If someone challenges that the project with tests was more successful point out using the same model that the project cost more. More money spent means more quality to most people. If you mix metaphors and ideas here you can also impress and confuse people to the point they will be afraid to challenge you further.

For example say someone suggests that project Z has tests and as such tests are valuable. A good response to would be “A Ferrari costs more than a Kia”, and that having a larger QA budget would be more effective.

Be sure to point out that adding tests means writing more code which takes longer, which also impacts cost.

Also be sure to point out that while tests are being written (especially for existing projects) that nobody will be fixing bugs. This is usually enough of an argument to stop everything dead in its tracks.

Faking It

So management is coming down hard on you or your team is all brain-washed. The rule has been changed and now you must write tests against some metric or stupid PR system to enforce it. What do you do now? The first thing to do is start faking your tests as quickly as possible. Don’t worry. A few days of creative code should help you.

Auto Generating

If you have any code that is generated somehow you want to hook into this process as quickly as possible. There is a land grab afoot and you need to own this process. Modify the code ASAP and ensure that the next git blame is all yours. A good way to achieve this is to switch the newlines from unix to windows and back, or apply an aggressive code linter. If neither are possible comment the code extensively (with slightly wrong comments!) so it looks like you know the most about it.

With the land grab over time to work.

Modify your generator process to generate tests to verify the generated code. Be creative with this but play the long con. You want initially to generate just a few tests. This is especially important if someone has setup a CI/CD system. As time goes on have the code generate more and more tests. Firstly this shows progress to the metrics you are likely being measured by and secondly it makes you look like a test champion.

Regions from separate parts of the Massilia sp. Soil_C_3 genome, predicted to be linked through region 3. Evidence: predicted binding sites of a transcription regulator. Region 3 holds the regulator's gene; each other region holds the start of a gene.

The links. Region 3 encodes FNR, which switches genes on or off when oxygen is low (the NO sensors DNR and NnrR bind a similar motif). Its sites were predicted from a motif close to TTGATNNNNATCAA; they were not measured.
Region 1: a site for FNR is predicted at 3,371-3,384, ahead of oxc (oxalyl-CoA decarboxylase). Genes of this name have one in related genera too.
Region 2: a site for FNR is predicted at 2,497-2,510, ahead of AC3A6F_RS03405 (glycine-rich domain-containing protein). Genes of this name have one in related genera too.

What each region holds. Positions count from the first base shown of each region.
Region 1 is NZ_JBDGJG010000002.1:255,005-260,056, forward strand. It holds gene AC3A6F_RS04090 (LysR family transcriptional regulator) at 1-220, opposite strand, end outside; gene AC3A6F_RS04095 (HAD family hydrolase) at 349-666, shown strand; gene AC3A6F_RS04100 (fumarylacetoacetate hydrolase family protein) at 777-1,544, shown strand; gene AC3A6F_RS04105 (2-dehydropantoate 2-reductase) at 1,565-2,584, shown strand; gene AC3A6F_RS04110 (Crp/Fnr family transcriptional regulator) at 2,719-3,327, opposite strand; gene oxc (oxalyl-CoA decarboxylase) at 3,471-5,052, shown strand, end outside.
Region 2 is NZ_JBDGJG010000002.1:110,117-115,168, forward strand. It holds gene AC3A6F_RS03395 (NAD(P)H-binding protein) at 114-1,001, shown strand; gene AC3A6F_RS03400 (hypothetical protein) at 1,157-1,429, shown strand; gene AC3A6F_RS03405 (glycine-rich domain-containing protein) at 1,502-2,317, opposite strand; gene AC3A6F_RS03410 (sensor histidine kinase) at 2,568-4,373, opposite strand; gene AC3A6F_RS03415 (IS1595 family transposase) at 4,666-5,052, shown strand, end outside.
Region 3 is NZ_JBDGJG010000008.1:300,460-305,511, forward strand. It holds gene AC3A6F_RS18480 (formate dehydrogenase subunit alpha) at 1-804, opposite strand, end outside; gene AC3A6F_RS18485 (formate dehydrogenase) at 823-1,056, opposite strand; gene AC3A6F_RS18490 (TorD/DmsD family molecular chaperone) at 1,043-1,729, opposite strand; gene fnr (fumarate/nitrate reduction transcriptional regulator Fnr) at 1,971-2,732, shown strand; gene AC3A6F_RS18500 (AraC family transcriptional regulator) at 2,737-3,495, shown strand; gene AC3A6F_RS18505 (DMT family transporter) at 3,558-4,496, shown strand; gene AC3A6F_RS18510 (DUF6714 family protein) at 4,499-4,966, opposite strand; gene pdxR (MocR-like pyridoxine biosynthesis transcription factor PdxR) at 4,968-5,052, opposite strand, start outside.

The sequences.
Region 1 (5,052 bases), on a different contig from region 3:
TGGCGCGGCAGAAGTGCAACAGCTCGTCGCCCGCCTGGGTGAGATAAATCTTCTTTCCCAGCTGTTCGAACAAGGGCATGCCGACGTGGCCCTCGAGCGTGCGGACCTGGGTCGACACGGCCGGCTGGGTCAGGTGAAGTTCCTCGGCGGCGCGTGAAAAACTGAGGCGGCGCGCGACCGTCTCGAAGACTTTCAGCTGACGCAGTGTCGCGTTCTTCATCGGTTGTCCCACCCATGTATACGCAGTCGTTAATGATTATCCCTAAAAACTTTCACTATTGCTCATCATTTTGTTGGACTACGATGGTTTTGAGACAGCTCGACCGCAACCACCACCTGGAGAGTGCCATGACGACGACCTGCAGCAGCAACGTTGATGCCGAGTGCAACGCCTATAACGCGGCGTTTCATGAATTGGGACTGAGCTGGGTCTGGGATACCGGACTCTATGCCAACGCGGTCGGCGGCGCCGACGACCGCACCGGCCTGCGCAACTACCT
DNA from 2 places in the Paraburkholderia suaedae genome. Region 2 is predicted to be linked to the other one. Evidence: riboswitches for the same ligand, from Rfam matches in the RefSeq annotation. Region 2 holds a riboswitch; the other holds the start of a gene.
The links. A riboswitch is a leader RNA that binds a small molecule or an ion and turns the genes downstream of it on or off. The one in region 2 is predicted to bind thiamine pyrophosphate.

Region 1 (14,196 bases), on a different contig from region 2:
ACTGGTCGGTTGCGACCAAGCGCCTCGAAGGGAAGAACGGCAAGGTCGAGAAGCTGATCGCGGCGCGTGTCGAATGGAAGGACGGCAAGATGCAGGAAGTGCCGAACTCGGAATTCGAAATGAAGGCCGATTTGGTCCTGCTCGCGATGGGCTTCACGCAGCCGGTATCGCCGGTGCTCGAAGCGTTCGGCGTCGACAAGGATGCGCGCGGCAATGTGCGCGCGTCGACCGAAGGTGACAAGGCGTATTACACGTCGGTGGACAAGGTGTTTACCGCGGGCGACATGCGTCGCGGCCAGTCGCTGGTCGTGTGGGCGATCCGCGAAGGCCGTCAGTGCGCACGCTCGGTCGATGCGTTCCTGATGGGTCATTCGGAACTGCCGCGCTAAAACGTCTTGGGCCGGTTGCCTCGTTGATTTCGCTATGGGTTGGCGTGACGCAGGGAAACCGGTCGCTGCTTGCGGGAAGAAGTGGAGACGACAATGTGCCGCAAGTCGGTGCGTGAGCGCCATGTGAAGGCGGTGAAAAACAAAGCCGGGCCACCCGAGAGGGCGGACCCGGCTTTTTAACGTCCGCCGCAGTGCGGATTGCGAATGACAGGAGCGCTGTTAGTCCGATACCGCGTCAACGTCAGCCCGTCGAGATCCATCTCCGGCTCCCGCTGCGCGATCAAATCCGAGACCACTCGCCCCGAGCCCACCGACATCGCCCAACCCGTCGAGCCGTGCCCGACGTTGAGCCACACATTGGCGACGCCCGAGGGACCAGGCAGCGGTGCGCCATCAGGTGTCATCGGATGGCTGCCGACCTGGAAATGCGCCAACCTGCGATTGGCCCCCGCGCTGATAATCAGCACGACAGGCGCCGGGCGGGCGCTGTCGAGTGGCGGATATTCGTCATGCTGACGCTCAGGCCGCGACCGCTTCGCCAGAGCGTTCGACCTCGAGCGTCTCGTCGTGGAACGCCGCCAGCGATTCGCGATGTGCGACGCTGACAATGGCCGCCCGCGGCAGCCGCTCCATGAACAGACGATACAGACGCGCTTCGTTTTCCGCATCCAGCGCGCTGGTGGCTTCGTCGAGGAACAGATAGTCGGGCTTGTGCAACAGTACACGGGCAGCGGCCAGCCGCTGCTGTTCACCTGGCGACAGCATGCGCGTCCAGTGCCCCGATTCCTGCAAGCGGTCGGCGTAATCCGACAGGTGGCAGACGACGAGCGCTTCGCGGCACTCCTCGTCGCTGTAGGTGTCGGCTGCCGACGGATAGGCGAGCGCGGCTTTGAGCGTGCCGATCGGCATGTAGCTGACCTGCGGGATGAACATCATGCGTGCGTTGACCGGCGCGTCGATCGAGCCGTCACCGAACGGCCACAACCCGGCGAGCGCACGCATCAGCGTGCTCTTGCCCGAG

Now you begin.

Slowly add enough tests to start impacting the test cycle. You want to gradually make it slower and slower to run the tests. You need to do this as the test suite increases to ensure it feels natural. With this in place wait till there is an important deadline. Now is the time to strike. Deliberately slow the tests down. Keep doing this until the build process is so slow it is unbearable. This has a twofold effect. The first is you should be able to score a sweet upgrade on your machine. The second is that the tests will no longer be run locally. This is excellent news as everyone will begin to check in code without running their own tests as well. Once this becomes the norm, you want to start to introduce subtle bugs. Be sure to blame the process, as had you been able to run the application quickly and verify your changes manually this would never have happened.

Sow seeds of self doubt.

Learning From Volkswagen and Diesel-gate

Volkswagen intentionally programmed turbocharged direct injection diesel engines to activate certain emissions controls only during laboratory emissions testing. Genius. We can learn from this and make our tests pass always when under a tested condition. The best part is that this already exists! See for PHP and for JavaScript. If this does not exist for your framework of choice read the code and implement it. If asked say you are working on code to determine what CI the code is running in which sounds reasonable.

Remember this needs to be a long con.